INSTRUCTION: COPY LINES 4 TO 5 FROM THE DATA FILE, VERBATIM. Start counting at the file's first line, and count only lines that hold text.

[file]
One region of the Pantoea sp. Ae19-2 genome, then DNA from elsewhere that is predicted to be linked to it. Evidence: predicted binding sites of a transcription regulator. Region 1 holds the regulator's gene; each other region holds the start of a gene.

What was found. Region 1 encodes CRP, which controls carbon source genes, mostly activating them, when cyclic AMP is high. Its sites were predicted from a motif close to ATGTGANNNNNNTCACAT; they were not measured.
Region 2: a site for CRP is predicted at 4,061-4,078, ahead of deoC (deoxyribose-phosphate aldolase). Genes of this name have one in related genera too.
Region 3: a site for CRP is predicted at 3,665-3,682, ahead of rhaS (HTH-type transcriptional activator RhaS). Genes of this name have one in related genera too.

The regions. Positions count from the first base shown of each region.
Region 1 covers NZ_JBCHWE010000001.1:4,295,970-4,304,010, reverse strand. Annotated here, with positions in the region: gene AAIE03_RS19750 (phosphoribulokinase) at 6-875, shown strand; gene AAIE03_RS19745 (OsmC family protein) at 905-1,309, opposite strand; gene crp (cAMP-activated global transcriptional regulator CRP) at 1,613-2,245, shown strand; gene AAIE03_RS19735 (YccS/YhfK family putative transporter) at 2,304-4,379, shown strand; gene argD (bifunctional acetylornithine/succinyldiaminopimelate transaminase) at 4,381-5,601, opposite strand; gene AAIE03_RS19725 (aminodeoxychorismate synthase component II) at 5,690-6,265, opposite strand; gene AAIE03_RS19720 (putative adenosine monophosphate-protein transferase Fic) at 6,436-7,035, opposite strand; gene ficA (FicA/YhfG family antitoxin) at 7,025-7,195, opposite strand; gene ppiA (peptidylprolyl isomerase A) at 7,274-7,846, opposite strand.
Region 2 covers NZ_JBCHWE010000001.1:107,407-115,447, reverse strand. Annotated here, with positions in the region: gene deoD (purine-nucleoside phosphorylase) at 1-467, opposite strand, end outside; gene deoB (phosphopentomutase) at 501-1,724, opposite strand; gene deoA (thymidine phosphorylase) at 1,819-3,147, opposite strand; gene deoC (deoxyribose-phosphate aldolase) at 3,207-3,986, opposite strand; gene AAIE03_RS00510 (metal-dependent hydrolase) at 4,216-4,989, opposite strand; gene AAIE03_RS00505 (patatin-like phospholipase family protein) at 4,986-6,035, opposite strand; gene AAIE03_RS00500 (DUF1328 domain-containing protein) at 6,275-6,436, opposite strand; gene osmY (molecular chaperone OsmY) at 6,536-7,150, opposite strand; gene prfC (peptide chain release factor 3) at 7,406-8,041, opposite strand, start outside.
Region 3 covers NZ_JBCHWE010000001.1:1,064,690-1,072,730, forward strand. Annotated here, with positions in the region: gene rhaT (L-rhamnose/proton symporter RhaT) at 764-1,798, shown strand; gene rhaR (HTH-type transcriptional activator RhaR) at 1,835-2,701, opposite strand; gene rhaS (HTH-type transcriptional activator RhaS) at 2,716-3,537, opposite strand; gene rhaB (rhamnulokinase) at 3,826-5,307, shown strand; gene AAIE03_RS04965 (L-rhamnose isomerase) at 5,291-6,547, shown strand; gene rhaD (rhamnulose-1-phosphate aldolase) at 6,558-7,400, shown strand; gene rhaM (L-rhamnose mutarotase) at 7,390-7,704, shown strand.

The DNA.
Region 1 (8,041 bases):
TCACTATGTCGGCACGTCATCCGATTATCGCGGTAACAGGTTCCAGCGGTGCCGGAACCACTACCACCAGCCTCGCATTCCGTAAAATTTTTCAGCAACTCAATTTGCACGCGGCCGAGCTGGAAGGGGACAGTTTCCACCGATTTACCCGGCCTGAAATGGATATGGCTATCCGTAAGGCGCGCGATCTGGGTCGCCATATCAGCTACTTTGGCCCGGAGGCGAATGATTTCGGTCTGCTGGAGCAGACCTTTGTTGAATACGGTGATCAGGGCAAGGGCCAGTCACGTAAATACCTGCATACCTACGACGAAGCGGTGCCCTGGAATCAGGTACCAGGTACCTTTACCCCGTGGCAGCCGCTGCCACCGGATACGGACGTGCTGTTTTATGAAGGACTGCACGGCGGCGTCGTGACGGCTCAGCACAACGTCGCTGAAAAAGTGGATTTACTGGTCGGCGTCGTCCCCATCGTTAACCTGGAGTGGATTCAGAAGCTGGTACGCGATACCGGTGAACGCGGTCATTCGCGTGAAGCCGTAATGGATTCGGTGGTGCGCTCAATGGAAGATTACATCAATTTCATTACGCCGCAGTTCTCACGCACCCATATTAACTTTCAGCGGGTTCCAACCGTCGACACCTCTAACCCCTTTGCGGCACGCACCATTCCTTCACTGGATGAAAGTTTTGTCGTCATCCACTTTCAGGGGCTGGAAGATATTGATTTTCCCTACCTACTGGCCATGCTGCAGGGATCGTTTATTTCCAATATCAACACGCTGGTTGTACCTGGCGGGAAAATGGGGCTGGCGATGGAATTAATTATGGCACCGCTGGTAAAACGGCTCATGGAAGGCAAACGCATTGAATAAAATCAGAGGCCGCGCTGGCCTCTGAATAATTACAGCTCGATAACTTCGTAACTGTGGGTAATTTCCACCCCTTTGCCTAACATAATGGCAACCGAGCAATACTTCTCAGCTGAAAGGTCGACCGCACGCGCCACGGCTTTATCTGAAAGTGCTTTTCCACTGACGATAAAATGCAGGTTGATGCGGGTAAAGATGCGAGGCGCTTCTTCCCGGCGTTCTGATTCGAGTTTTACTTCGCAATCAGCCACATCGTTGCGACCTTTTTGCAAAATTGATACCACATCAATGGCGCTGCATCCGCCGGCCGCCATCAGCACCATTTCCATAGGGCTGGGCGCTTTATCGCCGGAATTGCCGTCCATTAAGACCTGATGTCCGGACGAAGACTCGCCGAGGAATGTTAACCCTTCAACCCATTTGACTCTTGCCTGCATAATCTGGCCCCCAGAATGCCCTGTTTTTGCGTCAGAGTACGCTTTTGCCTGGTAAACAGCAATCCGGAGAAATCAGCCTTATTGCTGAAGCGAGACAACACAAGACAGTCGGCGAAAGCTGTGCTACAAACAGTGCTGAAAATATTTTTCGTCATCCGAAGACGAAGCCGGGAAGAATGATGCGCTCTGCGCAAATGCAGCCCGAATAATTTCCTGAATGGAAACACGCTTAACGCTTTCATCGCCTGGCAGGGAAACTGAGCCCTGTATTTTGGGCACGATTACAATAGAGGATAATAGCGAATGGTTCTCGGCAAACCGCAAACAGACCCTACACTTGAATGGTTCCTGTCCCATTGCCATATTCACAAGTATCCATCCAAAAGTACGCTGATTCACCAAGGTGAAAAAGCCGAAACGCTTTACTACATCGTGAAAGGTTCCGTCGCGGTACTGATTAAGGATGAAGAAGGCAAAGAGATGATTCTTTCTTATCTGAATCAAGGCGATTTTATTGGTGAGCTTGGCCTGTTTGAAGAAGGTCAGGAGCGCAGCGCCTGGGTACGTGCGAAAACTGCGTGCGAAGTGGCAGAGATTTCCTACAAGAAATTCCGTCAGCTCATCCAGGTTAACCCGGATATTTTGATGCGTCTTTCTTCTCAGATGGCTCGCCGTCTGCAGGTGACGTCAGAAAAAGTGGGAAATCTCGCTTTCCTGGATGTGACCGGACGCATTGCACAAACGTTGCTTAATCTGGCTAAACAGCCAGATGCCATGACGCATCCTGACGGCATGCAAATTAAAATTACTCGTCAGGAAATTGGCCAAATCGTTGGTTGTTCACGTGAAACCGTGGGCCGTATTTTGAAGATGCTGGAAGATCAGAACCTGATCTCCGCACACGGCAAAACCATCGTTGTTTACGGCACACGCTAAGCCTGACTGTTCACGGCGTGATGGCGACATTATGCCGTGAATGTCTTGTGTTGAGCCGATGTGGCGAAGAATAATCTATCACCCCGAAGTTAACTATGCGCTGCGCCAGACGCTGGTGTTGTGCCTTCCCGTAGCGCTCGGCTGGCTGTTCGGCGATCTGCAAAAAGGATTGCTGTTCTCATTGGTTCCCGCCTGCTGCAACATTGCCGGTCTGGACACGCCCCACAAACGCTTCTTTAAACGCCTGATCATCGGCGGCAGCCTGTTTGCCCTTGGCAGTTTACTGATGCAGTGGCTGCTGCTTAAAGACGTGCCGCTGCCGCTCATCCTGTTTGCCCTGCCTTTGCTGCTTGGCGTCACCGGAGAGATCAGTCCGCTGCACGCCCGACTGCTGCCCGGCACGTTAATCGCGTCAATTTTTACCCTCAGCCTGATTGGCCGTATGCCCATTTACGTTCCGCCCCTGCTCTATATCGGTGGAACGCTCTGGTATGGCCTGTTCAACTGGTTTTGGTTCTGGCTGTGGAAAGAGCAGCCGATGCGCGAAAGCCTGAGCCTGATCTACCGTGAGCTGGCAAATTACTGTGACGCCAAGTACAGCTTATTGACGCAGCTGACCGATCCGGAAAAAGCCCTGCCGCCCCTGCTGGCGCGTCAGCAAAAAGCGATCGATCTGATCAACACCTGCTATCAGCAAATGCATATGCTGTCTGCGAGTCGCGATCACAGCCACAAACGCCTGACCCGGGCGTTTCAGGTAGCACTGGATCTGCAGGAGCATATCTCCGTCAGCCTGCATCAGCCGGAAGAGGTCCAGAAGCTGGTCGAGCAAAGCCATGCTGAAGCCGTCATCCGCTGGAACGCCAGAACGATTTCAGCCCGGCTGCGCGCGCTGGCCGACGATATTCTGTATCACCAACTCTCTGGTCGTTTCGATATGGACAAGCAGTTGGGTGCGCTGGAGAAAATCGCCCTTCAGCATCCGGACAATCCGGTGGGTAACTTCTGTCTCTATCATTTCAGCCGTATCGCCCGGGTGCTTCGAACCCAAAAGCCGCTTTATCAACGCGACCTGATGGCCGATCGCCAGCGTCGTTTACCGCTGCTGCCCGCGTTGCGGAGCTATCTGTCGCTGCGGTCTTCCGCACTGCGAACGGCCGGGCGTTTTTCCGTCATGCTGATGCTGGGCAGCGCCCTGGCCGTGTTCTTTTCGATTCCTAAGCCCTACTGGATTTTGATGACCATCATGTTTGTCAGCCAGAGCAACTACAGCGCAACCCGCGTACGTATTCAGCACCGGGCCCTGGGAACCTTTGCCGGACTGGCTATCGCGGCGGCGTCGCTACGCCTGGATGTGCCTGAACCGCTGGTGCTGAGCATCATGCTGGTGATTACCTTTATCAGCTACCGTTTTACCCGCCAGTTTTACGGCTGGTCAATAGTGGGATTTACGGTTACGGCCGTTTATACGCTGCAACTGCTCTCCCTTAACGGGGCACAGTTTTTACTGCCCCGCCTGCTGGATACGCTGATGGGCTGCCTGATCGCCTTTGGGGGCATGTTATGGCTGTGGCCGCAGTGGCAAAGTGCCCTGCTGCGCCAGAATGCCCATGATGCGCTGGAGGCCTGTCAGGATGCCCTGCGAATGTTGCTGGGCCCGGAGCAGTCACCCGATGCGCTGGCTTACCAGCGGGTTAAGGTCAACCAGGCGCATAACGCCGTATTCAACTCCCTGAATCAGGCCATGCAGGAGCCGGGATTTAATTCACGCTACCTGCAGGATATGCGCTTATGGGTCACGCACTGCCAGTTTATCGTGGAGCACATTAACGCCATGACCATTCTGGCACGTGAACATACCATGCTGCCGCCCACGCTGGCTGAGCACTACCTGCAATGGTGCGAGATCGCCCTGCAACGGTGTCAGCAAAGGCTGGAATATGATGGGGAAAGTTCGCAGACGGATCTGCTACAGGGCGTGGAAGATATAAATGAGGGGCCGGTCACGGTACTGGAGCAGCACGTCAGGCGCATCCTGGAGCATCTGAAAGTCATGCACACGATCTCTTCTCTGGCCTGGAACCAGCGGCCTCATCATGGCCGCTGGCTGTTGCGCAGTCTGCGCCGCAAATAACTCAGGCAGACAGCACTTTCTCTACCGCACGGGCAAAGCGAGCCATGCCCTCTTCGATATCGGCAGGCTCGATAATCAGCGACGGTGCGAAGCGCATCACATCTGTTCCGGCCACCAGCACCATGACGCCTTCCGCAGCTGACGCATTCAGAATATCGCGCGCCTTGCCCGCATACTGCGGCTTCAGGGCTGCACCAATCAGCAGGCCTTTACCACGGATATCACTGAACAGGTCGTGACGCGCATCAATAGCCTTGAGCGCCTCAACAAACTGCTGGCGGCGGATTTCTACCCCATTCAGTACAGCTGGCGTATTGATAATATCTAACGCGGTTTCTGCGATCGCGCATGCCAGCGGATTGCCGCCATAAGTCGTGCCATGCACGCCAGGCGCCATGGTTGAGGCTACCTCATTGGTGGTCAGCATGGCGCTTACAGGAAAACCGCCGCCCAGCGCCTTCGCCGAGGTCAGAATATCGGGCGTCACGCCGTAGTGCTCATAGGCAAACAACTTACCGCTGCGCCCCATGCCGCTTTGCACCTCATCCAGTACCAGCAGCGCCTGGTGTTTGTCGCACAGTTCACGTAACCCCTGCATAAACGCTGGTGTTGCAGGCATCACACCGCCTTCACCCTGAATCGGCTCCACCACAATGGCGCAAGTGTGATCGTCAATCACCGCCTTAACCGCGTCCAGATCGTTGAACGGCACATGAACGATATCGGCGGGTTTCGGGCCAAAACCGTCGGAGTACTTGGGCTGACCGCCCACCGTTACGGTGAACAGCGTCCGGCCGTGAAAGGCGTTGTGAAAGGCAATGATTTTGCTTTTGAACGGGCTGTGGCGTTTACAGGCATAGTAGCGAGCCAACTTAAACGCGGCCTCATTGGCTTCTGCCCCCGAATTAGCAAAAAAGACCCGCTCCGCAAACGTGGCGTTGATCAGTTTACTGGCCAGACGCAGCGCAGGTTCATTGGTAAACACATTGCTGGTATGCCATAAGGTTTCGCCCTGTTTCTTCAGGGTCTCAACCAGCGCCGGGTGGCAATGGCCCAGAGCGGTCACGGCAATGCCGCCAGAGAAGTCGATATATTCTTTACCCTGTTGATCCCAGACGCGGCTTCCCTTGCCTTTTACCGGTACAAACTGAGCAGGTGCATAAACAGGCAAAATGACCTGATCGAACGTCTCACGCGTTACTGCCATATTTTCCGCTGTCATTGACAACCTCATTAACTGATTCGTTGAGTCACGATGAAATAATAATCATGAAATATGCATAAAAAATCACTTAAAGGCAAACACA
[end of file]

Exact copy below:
Region 3: a site for CRP is predicted at 3,665-3,682, ahead of rhaS (HTH-type transcriptional activator RhaS). Genes of this name have one in related genera too.

The regions. Positions count from the first base shown of each region.